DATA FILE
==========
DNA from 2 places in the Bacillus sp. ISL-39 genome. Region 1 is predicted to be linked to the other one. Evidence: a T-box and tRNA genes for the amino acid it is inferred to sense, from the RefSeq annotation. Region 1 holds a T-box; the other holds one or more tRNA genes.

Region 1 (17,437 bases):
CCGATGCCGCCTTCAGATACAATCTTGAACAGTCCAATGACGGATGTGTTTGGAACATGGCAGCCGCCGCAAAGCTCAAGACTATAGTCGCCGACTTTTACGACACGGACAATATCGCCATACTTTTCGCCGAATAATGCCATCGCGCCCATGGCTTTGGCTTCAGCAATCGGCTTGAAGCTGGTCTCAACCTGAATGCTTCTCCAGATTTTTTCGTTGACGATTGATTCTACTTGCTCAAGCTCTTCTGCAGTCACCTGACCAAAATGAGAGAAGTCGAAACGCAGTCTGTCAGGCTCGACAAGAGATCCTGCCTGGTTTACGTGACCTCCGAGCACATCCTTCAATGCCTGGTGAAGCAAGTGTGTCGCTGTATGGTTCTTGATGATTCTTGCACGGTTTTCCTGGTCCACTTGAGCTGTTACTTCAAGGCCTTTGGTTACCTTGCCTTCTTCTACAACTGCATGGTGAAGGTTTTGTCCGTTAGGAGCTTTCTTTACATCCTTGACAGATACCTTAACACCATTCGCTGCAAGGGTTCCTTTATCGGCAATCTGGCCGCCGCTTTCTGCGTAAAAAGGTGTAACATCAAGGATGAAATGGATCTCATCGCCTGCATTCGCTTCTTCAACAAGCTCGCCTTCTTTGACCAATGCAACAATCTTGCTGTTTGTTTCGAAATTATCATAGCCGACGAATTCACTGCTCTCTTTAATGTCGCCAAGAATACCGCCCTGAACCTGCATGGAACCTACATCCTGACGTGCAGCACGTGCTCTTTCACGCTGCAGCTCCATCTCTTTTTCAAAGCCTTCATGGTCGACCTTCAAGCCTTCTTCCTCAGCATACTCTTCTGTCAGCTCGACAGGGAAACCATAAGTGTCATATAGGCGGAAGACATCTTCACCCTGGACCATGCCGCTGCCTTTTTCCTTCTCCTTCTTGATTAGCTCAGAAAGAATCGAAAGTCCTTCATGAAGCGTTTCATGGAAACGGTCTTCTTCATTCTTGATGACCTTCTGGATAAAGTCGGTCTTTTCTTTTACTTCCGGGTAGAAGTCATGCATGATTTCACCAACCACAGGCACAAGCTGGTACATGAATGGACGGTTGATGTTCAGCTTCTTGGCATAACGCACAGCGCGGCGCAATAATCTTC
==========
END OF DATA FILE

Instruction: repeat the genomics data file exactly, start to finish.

DNA from 2 places in the Bacillus sp. ISL-39 genome. Region 1 is predicted to be linked to the other one. Evidence: a T-box and tRNA genes for the amino acid it is inferred to sense, from the RefSeq annotation. Region 1 holds a T-box; the other holds one or more tRNA genes.

Region 1 (17,437 bases):
CCGATGCCGCCTTCAGATACAATCTTGAACAGTCCAATGACGGATGTGTTTGGAACATGGCAGCCGCCGCAAAGCTCAAGACTATAGTCGCCGACTTTTACGACACGGACAATATCGCCATACTTTTCGCCGAATAATGCCATCGCGCCCATGGCTTTGGCTTCAGCAATCGGCTTGAAGCTGGTCTCAACCTGAATGCTTCTCCAGATTTTTTCGTTGACGATTGATTCTACTTGCTCAAGCTCTTCTGCAGTCACCTGACCAAAATGAGAGAAGTCGAAACGCAGTCTGTCAGGCTCGACAAGAGATCCTGCCTGGTTTACGTGACCTCCGAGCACATCCTTCAATGCCTGGTGAAGCAAGTGTGTCGCTGTATGGTTCTTGATGATTCTTGCACGGTTTTCCTGGTCCACTTGAGCTGTTACTTCAAGGCCTTTGGTTACCTTGCCTTCTTCTACAACTGCATGGTGAAGGTTTTGTCCGTTAGGAGCTTTCTTTACATCCTTGACAGATACCTTAACACCATTCGCTGCAAGGGTTCCTTTATCGGCAATCTGGCCGCCGCTTTCTGCGTAAAAAGGTGTAACATCAAGGATGAAATGGATCTCATCGCCTGCATTCGCTTCTTCAACAAGCTCGCCTTCTTTGACCAATGCAACAATCTTGCTGTTTGTTTCGAAATTATCATAGCCGACGAATTCACTGCTCTCTTTAATGTCGCCAAGAATACCGCCCTGAACCTGCATGGAACCTACATCCTGACGTGCAGCACGTGCTCTTTCACGCTGCAGCTCCATCTCTTTTTCAAAGCCTTCATGGTCGACCTTCAAGCCTTCTTCCTCAGCATACTCTTCTGTCAGCTCGACAGGGAAACCATAAGTGTCATATAGGCGGAAGACATCTTCACCCTGGACCATGCCGCTGCCTTTTTCCTTCTCCTTCTTGATTAGCTCAGAAAGAATCGAAAGTCCTTCATGAAGCGTTTCATGGAAACGGTCTTCTTCATTCTTGATGACCTTCTGGATAAAGTCGGTCTTTTCTTTTACTTCCGGGTAGAAGTCATGCATGATTTCACCAACCACAGGCACAAGCTGGTACATGAATGGACGGTTGATGTTCAGCTTCTTGGCATAACGCACAGCGCGGCGCAATAATCTTC